“I think once they have a permanent home and a permanent structure people will appreciate more what they do and the service they provide,” says Halstead. Without hesitating he continues, “There’s no question they’re underappreciated. If you’ve ever been to an event with the Mounted Patrol, having them there changes the environment so quickly. You come up in a police car, people get negative and aggressive. But trot up on a horse and it calms everyone down. I don’t know what it is. The horses just change the whole context and dynamic.”

Halstead hopes that as Indianapolis becomes more urban and new transit develops brining more residences and people downtown, that even IMPD itself sees more value in the service of the Mounted Patrol.

Halstead Architects team members,

Halstead Architects team members, “on vacation” at the Taj Mahal.

“Having a structure is a thing of pride and responsibility. It’s an awareness of what they stand for and what they do. I think in the temporary and dilapidated trailers they’re in now it makes it difficult for them to aid the public. I mean, can you imagine bringing an elementary school to their current facility? You can’t even tell them the history because there’s no way to display historic memorabilia,” says Halstead.

Halstead’s firm has the experience to know that not-for-profits working out of sub-standard facilities don’t garner respect from the constituents they’re there to help. Halstead remarks, “We find that in a lot of work with mental health, social service and community based not-for-profits the facilities the clients come to is worse than them couch surfing, so why would they go there?” Adding, “It’d be like having police officers driving 25-year-old cars they’re constantly band-aiding. How could you view or trust them as professionals?”

“I moved my business to a building in Fountain Square 18 years ago in what was basically one of the last underdeveloped areas in Indianapolis because there was a police department across the street,” says Halstead, mentioning public safety drives so much of what business does and where they locate jobs.  “No one locates a business or home in an area that’s underserved by the police because you think it’s a good business decision – you do that out of necessity and cost.”

Looking ahead as fundraising efforts begin in earnest, Halstead beams, “I’d like for this project to be like most all of our projects: that once it’s accessible the first thing they complain about is they’re outgrowing their space. That’s how I know we’ve been successful.”

The Mounted Patrol Association is seeking donations for the facility, which will largely be paid for with private funds. Donation forms and more details about the facility plans are available now.

Indianapolis Mounted Patrol plans new facilities on near west side

The Indianapolis Metropolitan Police Department and the Mounted Horse Patrol Association are planning new facilities on the near west side of Indianapolis, adjacent to their current property along Tibbs Avenue and West Washington Street.

The Mounted Patrol has an obvious need for horse stables and grazing facilities, requiring more land than a typical police station and parking lot. The Horse Patrol Association supplements the city budget by raising money to fund much of their capital expenditures themselves without taxpayer assistance. This is where you can help by donating to the cause.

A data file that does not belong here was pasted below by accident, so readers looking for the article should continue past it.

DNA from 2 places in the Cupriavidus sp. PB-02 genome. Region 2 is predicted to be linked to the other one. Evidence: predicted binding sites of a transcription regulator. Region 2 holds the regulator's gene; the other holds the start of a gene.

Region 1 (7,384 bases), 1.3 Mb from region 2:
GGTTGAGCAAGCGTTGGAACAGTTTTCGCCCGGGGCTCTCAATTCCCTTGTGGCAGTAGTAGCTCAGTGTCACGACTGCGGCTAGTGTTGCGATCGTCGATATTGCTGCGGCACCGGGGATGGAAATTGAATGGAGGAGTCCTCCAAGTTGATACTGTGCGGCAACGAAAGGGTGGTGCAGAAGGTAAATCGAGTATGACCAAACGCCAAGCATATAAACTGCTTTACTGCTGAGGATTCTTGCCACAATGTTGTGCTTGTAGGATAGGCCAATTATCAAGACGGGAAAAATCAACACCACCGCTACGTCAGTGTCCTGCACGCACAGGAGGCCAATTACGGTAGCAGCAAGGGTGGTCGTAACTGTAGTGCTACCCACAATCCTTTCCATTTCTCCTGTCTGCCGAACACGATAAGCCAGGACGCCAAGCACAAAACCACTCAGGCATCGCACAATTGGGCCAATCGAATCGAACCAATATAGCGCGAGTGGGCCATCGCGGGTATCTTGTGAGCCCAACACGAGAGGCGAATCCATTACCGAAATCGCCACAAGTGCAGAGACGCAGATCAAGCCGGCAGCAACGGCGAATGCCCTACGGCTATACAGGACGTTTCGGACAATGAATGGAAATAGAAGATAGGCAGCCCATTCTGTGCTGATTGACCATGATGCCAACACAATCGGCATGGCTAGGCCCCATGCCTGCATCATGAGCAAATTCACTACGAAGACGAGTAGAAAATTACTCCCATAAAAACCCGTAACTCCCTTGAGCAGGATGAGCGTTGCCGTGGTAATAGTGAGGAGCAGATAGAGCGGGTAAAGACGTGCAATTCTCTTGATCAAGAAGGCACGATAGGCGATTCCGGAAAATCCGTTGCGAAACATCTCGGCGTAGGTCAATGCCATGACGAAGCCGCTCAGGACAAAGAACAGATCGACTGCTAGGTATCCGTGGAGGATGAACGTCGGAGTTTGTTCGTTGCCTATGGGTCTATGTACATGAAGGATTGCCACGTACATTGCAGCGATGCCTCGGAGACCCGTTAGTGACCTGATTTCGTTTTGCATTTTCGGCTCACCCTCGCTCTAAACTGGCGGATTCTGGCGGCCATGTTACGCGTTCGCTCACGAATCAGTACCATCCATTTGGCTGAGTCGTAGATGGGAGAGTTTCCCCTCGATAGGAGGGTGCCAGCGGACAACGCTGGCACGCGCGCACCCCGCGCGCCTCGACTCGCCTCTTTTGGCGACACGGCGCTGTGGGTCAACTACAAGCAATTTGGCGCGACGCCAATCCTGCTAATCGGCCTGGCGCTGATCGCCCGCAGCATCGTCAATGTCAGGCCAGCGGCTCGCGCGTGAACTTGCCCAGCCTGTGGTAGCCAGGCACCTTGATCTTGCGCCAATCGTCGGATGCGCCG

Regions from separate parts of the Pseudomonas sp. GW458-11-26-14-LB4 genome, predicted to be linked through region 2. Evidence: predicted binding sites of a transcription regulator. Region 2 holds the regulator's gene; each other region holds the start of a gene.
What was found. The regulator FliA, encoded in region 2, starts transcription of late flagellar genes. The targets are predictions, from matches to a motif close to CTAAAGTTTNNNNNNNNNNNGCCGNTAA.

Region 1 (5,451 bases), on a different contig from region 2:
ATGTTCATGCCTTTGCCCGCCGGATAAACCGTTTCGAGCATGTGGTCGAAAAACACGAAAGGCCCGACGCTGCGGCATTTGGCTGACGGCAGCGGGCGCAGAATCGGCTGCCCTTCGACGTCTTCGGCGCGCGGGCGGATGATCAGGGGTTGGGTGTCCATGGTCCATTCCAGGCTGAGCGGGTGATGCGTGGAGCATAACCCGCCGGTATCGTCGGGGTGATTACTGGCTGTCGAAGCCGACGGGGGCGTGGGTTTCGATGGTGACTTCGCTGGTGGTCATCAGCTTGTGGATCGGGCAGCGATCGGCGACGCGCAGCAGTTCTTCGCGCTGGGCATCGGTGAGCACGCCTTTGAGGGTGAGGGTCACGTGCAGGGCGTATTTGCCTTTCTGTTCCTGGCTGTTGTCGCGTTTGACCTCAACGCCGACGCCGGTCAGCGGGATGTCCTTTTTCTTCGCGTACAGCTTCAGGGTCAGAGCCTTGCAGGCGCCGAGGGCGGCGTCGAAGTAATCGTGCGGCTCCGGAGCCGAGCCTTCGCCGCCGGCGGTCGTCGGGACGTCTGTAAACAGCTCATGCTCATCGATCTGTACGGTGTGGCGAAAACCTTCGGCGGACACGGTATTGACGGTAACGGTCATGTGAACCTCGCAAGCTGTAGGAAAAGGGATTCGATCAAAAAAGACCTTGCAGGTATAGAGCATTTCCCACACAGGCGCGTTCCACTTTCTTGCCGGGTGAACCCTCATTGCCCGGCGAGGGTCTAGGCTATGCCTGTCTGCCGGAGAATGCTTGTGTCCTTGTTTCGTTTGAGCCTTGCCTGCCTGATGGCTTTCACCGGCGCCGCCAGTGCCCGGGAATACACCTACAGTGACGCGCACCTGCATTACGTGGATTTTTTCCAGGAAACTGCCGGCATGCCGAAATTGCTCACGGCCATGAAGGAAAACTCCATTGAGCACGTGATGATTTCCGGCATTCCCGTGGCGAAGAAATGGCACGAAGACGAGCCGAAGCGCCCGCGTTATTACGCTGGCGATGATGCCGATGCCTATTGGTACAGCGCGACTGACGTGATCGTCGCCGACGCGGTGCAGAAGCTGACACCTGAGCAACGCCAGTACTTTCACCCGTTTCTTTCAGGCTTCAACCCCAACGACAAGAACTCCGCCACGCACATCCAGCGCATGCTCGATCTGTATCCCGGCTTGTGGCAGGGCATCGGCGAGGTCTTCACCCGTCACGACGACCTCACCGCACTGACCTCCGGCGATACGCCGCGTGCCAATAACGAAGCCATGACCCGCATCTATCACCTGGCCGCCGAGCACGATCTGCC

The City of Indianapolis covers costs associated with bedding, hay, facility maintenance like mowing, and trash service. The HPA covers the cost of the horses, officer training, fence supplies, grooming supplies, training aids, and many supplies like shovels, picks, saddles, salt blocks, and more. This is where you can help by donating to the cause.

IMPD Mounted Patrol Offices

13-year old construction trailers currently used by IMPD Officers

A new plan forward for the Mounted Patrol

A new site plan is in place. After 13 years of temporary housing in discarded construction trailers, new plans call for a land swap at the site of the former Central State Hospital with the nearby Indiana Medical History Museum. The result is more space for police officers and horses that will be permanent and long-lasting. New storage facilities for feed and hay will make caring for the horses simpler. New construction will also make the horses and officers more comfortable in severe weather.

Proposed IMPD Mounted Patrol Facilities and Land Use

Proposed IMPD Mounted Patrol Facilities and Land Use

The new facilities are bordered by Tibbs to the west and Vermont to the North. Washington Street is just south of the new facilities. This location gives quick and efficient access to Downtown patrol areas, as well as a central location for deployment across Indianapolis.
Proposed Facility Floor Plans

Proposed Facility Floor Plans


The new facilities are bordered by Tibbs to the west and Vermont to the North. Washington Street is just south of the new facilities. This location gives quick and efficient access to Downtown patrol areas, as well as a central location for deployment across Marion County.

Your donation will directly fund the construction and development of IMPD’s new Mounted Patrol stables and offices. Together we can ensure the safety and health of our City’s horses, but also the dignity and respect to our officers.

Polo At Sunset, a benefit for Mounted Patrol on July 29

An evening of polo to benefit the IMPD Mounted Patrol and Morning Dove Therapeutic Riding.

At the Hickory Hall Polo Club

Photos by Lesa Nelson

See more photos from this event


Polo At Sunset, a benefit for Mounted Patrol on July 29 20

Thanks to Go Ape for donating a $60 gift card for the event